Friday, September 21, 2018

Communist murder, capitalist suicide

“National Suicide” is a book by libertarian-conservative conspiracy theorist Anthony Sutton. His three-volume study “Western Technology and Soviet Economic Development” (published by Stanford) is extremely useful, while some of his other studies struck me as too conspiracist and sloppy. This one, published in 1973, seems to be a summary of “Western Technology”, with some material brought up to date. Sutton makes two interconnected points. First, he argues that essentially *all* Soviet technology is really Western. Technological innovation pretty much ceased in Russia after the Bolshevik revolution. Instead, imported or stolen Western technology is used. During some periods, such as Stalin's first two five-year plans, Western firms (US and German in particular) literally *built* industrial facilities in the Soviet Union, often with Western engineers and sometimes even with Western workers. This trend continued after World War II. Thus, most of the Soviet merchant fleet was built abroad. Even Soviet-built vessels often had foreign-built engines. Many “Communist” designs from Czechoslovakia or East Germany were really “capitalist”, since they were from before the Soviet domination of those countries. Sutton also argues that the much-hailed Soviet space program is to a large extent a propagandistic fraud. Sputnik was powered by rockets based on German models, built by captured German scientists. The Soviet space program “froze” when the German rocket scientists were allowed to leave.

These are interesting points, and quite damning to those Marxists who claim that the Soviet Union “developed the productive forces” faster or more efficiently than Western capitalism (or at least faster than Czarist Russia would have done). This argument is popular even among Trotskyists (who presumably oppose Cain-Stalin), who argues that a “worker-run” planned economy would therefore be even more efficient than the Stalinist one. There are still people who quite un-ironically argue in favor of these points. Sutton disproves them, and he disproves them hard.

Second, Sutton makes the more sensational point that the Soviet Union was arming its allies with Western-derived technology, despite the supposed Cold War embargo against military-related trade with the Soviets. This is what he refers to as “national suicide”. Since the Soviet military-industrial complex was an integrated part of the socialist economy, “non-military” exports (such as chemical compounds) to the Soviet Union were inevitably be used for military purposes (such as ammunition). The “peaceful” Soviet merchant fleet was used to supply North Vietnam with military equipment. As already noted, most Soviet merchant ships were built outside the Soviet Union and/or had “capitalist” engines. Thus, American soldiers in Korea and Vietnam were effectively killed by Western technology in Communist hands. Some facts unearthed by Sutton border the tragic-comical. Thus, the Soviet ships which brought missiles to Cuba were built in Denmark, a member of NATO! The ships that brought the missiles back after the Cuban crisis had been resolved were built in Communist Poland, but had engines built by Fiat in Italy, another NATO member…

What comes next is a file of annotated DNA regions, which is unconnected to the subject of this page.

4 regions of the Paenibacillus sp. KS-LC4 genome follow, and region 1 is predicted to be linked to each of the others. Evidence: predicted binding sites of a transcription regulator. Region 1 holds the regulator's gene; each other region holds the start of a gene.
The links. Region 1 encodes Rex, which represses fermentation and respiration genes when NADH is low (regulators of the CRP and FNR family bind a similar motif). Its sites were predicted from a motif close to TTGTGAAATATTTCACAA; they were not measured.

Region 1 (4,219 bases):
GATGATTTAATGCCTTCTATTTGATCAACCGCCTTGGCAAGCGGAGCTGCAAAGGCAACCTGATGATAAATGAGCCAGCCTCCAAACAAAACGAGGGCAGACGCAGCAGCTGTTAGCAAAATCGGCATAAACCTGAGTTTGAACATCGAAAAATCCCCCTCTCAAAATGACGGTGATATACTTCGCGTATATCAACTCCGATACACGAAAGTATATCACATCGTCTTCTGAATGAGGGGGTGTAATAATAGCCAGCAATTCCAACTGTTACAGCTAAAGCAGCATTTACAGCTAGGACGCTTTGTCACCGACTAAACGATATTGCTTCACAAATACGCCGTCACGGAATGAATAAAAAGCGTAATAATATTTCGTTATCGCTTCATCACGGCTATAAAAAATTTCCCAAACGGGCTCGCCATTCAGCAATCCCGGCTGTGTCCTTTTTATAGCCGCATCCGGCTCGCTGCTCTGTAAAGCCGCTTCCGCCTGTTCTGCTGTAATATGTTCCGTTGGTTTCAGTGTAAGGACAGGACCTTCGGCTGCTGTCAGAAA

In a final chapter, Sutton discusses possible reasons for the “national suicide” policy: naivety, sheer pragmatism of a political and/or economic nature, a foreign policy based on “mysticism” and “altruism” (I think the author means Communist infiltration), or a grand “statist” conspiracy of bankers and socialists. He seems to favor the last option, and actually mentions “None Dare Call it Conspiracy”, the John Birch Society classic. In my opinion, the cooperation between the United States and Stalin's Soviet Union (until circa 1948) has pragmatic explanations, including long-term Realpolitik or geopolitics. Sutton at one point mentions a top secret intelligence exchange program between Stalin's regime and the Roosevelt administration in 1938, known only by four people on each side. He waxes indignant over a secret file claiming that the US and the USSR have common long-term objectives, but it's obvious from context that they really did – the point of the agreement was to stop Japanese expansion in the Far East and Pacific regions. During World War II, there was a very obvious reason for Soviet-US collaboration, but I assume Sutton is an isolationist and therefore doesn't give a damn.

The Cold War “collusion” is perhaps more difficult to explain without a conspiracy theory (there are de facto conspiracy theories about it among some anti-Stalinist leftists, too), but why can't it simply be a matter of capitalist pragmatism? During the crusades, Venice and other Italian merchant republics traded goods with the Muslims (including a certain Saladin), who used imported timber to build a war fleet, and imported iron to make swords. Thus, the crusaders were defeated by Western-derived technology. Yet, it's difficult to see any other “conspiracy” here than the good ol' profit motive, something a libertarian like Sutton can't really argue against…

I think Anthony Sutton's problem isn't just Communism. It's also really existing capitalism.

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